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Hurricanes' 2017 Draft Class Arrives in Raleigh

Newest members of the organization learning what it takes to become a pro

by Michael Smith @MSmithCanes / Carolina Hurricanes News Release

Less than a week ago, eight hockey-playing teenagers stepped closer to realizing their dreams of competing in the National Hockey League when the Carolina Hurricanes called their names in the selection process of the 2017 NHL Draft.

This week, they're discovering exactly what that dream is all about.

The Canes' annual Prospects Development Camp gives these eight newest members of the organization plus 21 other prospects and invitees a glimpse of life as a professional hockey player - and not just that, but also what's expected as a Carolina Hurricane.

"It's good preparation," second-year camp attendee Julien Gauthier said. "You can see the pace of practices are pretty high. You know what to expect at main camp because it's going to be even harder with better players, so just work hard and focus."

"I think it's special. I enjoy working with them," assistant coach Rod Brind'Amour said. "For us, it's getting to know them, too. A lot of them are new faces and we don't know much about them."

A team dinner on Tuesday night set the table for the remainder of the week, which is packed with on- and off-ice instruction.

Off the ice, the prospects undergo a number of strength and conditioning tests before learning about nutrition, cooking, leadership, social media and more.

On the ice, it's a crash course in the Hurricanes' systems and style of play. For the prospects, it's a chance to absorb as much as they can and get back on the frozen sheet in the middle of the summer before training ramps up heading toward September. For the Canes' coaching staff and front office, it's an opportunity to assess these players' skills firsthand.

Video: Prospects hit the ice for the first time this week

"There are a lot of strong prospects coming in. You can tell from the practice out there," defenseman Brendan De Jong said. "It was high-paced. There are a lot of good players here."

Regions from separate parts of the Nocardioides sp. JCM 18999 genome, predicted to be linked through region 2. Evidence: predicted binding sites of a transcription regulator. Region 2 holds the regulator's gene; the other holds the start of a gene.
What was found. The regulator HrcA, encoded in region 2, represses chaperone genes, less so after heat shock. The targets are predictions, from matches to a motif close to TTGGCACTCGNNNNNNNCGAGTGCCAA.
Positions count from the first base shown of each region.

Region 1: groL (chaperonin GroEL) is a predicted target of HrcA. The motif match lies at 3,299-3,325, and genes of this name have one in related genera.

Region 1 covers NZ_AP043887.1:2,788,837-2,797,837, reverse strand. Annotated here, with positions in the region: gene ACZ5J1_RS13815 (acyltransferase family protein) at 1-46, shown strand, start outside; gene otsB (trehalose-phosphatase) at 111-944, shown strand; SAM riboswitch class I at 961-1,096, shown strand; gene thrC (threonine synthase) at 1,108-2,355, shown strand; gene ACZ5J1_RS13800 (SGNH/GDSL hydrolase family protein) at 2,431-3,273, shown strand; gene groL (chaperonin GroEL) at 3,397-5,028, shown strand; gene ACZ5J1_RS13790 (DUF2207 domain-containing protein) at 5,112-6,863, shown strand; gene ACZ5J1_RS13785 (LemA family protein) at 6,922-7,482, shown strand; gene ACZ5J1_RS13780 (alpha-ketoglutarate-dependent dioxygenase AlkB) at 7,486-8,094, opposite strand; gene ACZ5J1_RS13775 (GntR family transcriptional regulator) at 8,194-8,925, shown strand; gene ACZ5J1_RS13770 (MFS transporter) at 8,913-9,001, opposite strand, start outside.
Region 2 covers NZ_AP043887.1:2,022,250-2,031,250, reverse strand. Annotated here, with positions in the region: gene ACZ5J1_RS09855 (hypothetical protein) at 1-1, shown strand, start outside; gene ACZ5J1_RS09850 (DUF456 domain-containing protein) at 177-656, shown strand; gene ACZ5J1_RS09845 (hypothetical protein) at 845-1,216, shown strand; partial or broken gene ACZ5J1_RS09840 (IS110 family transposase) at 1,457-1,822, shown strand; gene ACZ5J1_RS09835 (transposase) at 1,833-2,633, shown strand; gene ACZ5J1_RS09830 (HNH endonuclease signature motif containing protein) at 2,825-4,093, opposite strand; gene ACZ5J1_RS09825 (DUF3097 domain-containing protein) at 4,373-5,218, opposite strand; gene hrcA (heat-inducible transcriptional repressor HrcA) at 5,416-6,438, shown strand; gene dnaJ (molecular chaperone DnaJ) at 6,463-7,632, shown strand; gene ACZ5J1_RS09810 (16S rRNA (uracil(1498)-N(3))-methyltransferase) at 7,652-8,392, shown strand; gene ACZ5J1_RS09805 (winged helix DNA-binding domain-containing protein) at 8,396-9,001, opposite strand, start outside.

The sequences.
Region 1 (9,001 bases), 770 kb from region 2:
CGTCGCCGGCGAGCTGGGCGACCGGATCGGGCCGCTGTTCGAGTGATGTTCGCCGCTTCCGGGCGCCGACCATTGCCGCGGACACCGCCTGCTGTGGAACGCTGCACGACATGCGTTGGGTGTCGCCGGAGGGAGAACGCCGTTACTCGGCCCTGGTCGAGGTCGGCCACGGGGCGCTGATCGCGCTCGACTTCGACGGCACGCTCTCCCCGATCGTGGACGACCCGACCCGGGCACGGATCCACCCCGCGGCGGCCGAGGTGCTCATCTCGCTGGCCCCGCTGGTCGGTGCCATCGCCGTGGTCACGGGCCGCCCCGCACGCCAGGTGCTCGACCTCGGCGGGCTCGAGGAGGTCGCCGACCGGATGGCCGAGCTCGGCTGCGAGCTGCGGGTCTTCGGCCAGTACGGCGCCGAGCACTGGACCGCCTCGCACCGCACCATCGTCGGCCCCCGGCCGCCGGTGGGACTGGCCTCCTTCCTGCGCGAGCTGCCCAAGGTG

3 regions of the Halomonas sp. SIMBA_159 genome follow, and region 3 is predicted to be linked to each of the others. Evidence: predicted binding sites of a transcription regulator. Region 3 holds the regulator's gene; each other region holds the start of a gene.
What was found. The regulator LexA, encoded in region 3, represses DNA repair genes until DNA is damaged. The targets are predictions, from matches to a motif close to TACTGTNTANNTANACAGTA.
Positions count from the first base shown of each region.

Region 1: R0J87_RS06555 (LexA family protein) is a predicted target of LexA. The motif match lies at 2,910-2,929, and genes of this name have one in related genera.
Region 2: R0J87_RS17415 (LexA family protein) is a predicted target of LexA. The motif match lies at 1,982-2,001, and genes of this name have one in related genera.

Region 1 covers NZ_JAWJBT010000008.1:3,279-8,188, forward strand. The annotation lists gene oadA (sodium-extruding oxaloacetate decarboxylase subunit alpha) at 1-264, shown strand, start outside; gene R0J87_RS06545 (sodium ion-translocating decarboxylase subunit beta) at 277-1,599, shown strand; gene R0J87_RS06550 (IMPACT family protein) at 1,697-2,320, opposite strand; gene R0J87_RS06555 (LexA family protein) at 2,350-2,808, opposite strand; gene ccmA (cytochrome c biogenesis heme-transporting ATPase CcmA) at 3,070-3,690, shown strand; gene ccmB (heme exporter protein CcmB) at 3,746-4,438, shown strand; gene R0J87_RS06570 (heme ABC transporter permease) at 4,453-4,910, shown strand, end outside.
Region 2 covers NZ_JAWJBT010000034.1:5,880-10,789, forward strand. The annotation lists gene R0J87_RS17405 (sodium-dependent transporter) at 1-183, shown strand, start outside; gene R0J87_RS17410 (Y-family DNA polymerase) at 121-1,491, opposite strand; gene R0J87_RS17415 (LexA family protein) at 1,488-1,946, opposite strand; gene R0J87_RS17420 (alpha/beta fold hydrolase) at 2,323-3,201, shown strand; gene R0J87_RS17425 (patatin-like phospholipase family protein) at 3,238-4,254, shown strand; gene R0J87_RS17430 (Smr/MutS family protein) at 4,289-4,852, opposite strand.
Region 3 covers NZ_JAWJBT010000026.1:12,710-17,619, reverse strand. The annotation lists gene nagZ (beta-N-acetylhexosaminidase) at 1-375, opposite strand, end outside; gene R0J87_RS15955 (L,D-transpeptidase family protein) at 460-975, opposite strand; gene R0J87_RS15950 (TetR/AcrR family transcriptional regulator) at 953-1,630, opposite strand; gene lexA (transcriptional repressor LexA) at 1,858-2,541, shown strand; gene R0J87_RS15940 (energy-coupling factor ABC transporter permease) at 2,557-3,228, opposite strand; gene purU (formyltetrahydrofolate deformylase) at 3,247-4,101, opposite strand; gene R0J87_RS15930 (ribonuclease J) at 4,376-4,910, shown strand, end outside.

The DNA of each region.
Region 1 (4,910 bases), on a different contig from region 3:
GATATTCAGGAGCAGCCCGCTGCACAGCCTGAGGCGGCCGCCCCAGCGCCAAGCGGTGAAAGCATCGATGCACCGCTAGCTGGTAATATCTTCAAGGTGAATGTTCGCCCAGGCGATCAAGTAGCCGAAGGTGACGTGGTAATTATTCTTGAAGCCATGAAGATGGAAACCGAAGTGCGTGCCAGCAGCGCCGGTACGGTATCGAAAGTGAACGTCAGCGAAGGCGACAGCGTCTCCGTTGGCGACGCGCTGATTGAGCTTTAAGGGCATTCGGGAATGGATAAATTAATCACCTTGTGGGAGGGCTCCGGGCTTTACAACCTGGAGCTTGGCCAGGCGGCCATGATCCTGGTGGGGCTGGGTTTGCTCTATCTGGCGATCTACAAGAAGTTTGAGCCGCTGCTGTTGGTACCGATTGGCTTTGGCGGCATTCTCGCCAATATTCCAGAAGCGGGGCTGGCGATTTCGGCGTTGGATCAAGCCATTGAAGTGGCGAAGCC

"You always want to go out there and be noticed," forward Morgan Geekie said. "Everyone is a good player here. Everybody knows that. We're here for a reason. It's just kind of going out and doing your own thing. That's the biggest key."

It's an informational week, yes, and perhaps an overwhelming one at times, too, especially for the new crew.

"I think it probably is," Brind'Amour said. "You take it for granted that some of these guys are just 17 or 18, and they come into a locker room like this."

That's where players like Gauthier can offer assistance. Now in his second year at Prospects Development Camp, Gauthier knows what to expect and can provide some advice to first-year attendees.

"The first year you're nervous and don't know what to expect. This year I know what's going on, try to enjoy the experience and work hard," he said. "I told them just to not be nervous. It's always nerve-racking because you don't know what to expect, but we're not here for a long time, so try to make the most out of it."

Making the most of four short days on and off the ice is paramount, especially for the eight just-drafted players. Having taken an important step toward the NHL in being drafted, they will now understand how to prepare and work toward that ultimate goal.

"It's important to be better every day and work hard in the gym and on the ice," 12th overall pick Martin Necas said. "I want to enjoy every single day and every training on the ice. That's important. Hockey is fun. It's great to be here, be on the ice and be in this locker room."

Once the Canes' 2017 draft class and other prospects scatter about the globe again come Saturday, the hope is that they take with them knowledge of what it takes to reach that next step. Nothing is given or guaranteed; it's earned through hard work and commitment to becoming a pro, to becoming a Carolina Hurricane.

"It's my first kick at the can at something like this, so it's definitely exciting," Geekie said. "It's been a good learning experience so far, and hopefully we can carry that for the rest of the week."

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